Government, Politics and Corruption[edit]

See also: Ayuntamiento (Spain)

Local Government[edit]

Llutxent's Municipal Council (Ajuntament in Catalan or Ayuntamiento in Spanish), is elected by universal suffrage according to proportional representation, in municipal elections held every 4 years, and it cannot be dissolved.

Logo of the Municipal Council of Llutxent

The law requires the Municipal Council to meet in full session at least every three months and extraordinary sessions can be called by either the mayor or by at least 1/4 of the Council Membership; the Municipal Council does not formulate major laws, but drafts regulations related to legislation from the Cortes Generales (The Legislative Body of Spain) or the Generalitat Valenciana (Regional Government). It oversees the budget, and it may raise taxes to supplement grants from the Central and the Regional Governments.

It is made up of 11 council members, who elect the Mayor of the Town (Alcalde, in Catalan and Spanish). If no head of the list of each party gets a majority of votes, the head of the list of the most voted party becomes Mayor; the Municipal Council retains the right to a Motion of no confidence to remove the Mayor and to invest a new one in.

The Mayor, in most instances, serves as the leader of the majority party in the council. In addition to being chairman of the Municipal Council, directing municipal administration, heading the municipal police force, and exercising extensive powers of appointment, he or she plays a major public relations role and enjoys a great deal of prestige; the Mayor also organizes and elects the Local Government Team, composed of Municipal Council members usually of his or her political party, who assist him or her in his or her duties.Llutxent's Local Government is currently subdivided into 4 Departments:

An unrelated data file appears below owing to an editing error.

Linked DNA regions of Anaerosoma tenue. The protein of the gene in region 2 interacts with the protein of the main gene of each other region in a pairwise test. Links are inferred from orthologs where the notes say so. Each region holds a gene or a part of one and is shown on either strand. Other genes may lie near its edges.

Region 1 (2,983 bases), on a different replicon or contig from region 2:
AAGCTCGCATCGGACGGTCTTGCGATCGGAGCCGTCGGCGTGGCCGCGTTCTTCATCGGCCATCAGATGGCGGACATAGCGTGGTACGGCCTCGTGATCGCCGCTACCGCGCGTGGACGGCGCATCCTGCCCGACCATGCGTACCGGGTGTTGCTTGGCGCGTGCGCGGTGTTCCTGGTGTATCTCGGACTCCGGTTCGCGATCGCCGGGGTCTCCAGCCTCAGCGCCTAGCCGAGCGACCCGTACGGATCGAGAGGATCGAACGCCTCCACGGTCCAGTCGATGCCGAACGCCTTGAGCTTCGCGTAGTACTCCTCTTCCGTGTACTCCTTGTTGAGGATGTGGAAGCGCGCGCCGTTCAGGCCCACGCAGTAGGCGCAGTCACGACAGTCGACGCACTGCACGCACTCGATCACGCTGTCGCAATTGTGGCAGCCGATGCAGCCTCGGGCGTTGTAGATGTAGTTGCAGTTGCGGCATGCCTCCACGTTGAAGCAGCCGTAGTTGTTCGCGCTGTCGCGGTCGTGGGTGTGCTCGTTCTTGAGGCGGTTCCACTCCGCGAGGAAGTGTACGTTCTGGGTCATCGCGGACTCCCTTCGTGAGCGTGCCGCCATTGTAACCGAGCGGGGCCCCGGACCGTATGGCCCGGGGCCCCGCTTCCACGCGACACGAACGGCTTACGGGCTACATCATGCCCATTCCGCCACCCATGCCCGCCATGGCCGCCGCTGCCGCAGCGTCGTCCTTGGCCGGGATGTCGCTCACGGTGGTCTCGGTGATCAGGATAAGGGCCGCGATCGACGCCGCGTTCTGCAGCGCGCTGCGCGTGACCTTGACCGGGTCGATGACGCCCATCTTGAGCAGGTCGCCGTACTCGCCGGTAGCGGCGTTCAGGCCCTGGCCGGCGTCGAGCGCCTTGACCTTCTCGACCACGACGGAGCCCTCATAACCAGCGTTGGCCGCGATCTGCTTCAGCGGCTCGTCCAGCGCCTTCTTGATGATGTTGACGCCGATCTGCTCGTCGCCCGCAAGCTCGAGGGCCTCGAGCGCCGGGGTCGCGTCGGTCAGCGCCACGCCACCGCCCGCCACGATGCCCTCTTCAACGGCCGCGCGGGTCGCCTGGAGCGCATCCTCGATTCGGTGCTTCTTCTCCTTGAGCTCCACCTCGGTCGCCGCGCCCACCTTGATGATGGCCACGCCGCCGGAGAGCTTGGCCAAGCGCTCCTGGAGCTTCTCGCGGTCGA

• Mayorship, headed by the Mayor.
  • Department of the Interior.
  • Department of Health.
  • Department of Tourism.

The municipal budget for fiscal year 2018 was of €3,092,766.42 ($3,465,753.58).

Infrastructure[edit]


Main sights[edit]

See also[edit]

References[edit]

  1. ^ "Municipal Register of Spain 2018". National Statistics Institute. Retrieved 11 April 2019.
  2. ^ "On estem?". Ajuntament de Llutxent (in Catalan). 2015-07-23. Retrieved 2018-04-27.
  3. ^ "Instituto Nacional de Estadística. (Spanish Statistical Institute)". www.ine.es (in Spanish). Retrieved 2018-04-27.
  4. ^ "Empresas de Llutxent, Valencia – Axesor". www.axesor.es (in Spanish). Retrieved 2018-04-27.
  5. ^ a b c d "Història del poble". Ajuntament de Llutxent (in Catalan). 2015-07-23. Retrieved 2018-04-27.
  6. ^ "Festes". Ajuntament de Llutxent (in Catalan). 2015-07-29. Retrieved 2018-04-27.
  7. ^ a b "MONASTERIO DEL CORPUS CHRISTI" (in Spanish). Retrieved 2019-05-07.
  8. ^ http://www.pegv.gva.es/. Missing or empty |title= (help)